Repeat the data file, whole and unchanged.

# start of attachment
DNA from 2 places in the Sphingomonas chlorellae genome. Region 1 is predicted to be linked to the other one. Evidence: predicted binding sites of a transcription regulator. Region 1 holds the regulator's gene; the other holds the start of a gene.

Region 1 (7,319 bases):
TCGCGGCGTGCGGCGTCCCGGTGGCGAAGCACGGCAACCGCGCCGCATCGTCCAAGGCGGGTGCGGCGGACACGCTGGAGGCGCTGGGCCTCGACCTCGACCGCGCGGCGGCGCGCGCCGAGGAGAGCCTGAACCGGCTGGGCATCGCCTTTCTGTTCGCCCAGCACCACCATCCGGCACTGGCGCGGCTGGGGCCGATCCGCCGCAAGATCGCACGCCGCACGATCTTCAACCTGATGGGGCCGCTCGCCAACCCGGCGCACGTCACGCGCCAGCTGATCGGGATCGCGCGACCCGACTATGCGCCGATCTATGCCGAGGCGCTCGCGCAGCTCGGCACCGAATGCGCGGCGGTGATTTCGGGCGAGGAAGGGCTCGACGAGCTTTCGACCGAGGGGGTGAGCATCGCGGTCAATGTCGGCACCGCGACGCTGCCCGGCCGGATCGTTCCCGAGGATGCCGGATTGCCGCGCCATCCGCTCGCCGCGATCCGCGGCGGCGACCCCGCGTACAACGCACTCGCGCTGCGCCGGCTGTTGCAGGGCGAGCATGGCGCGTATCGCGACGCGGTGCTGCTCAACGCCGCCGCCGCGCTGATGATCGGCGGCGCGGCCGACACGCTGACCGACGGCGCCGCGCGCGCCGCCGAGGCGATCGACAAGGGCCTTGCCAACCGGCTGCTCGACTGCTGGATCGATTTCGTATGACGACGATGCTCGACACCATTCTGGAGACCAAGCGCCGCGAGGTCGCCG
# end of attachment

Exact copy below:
DNA from 2 places in the Sphingomonas chlorellae genome. Region 1 is predicted to be linked to the other one. Evidence: predicted binding sites of a transcription regulator. Region 1 holds the regulator's gene; the other holds the start of a gene.

Region 1 (7,319 bases):
TCGCGGCGTGCGGCGTCCCGGTGGCGAAGCACGGCAACCGCGCCGCATCGTCCAAGGCGGGTGCGGCGGACACGCTGGAGGCGCTGGGCCTCGACCTCGACCGCGCGGCGGCGCGCGCCGAGGAGAGCCTGAACCGGCTGGGCATCGCCTTTCTGTTCGCCCAGCACCACCATCCGGCACTGGCGCGGCTGGGGCCGATCCGCCGCAAGATCGCACGCCGCACGATCTTCAACCTGATGGGGCCGCTCGCCAACCCGGCGCACGTCACGCGCCAGCTGATCGGGATCGCGCGACCCGACTATGCGCCGATCTATGCCGAGGCGCTCGCGCAGCTCGGCACCGAATGCGCGGCGGTGATTTCGGGCGAGGAAGGGCTCGACGAGCTTTCGACCGAGGGGGTGAGCATCGCGGTCAATGTCGGCACCGCGACGCTGCCCGGCCGGATCGTTCCCGAGGATGCCGGATTGCCGCGCCATCCGCTCGCCGCGATCCGCGGCGGCGACCCCGCGTACAACGCACTCGCGCTGCGCCGGCTGTTGCAGGGCGAGCATGGCGCGTATCGCGACGCGGTGCTGCTCAACGCCGCCGCCGCGCTGATGATCGGCGGCGCGGCCGACACGCTGACCGACGGCGCCGCGCGCGCCGCCGAGGCGATCGACAAGGGCCTTGCCAACCGGCTGCTCGACTGCTGGATCGATTTCGTATGACGACGATGCTCGACACCATTCTGGAGACCAAGCGCCGCGAGGTCGCCG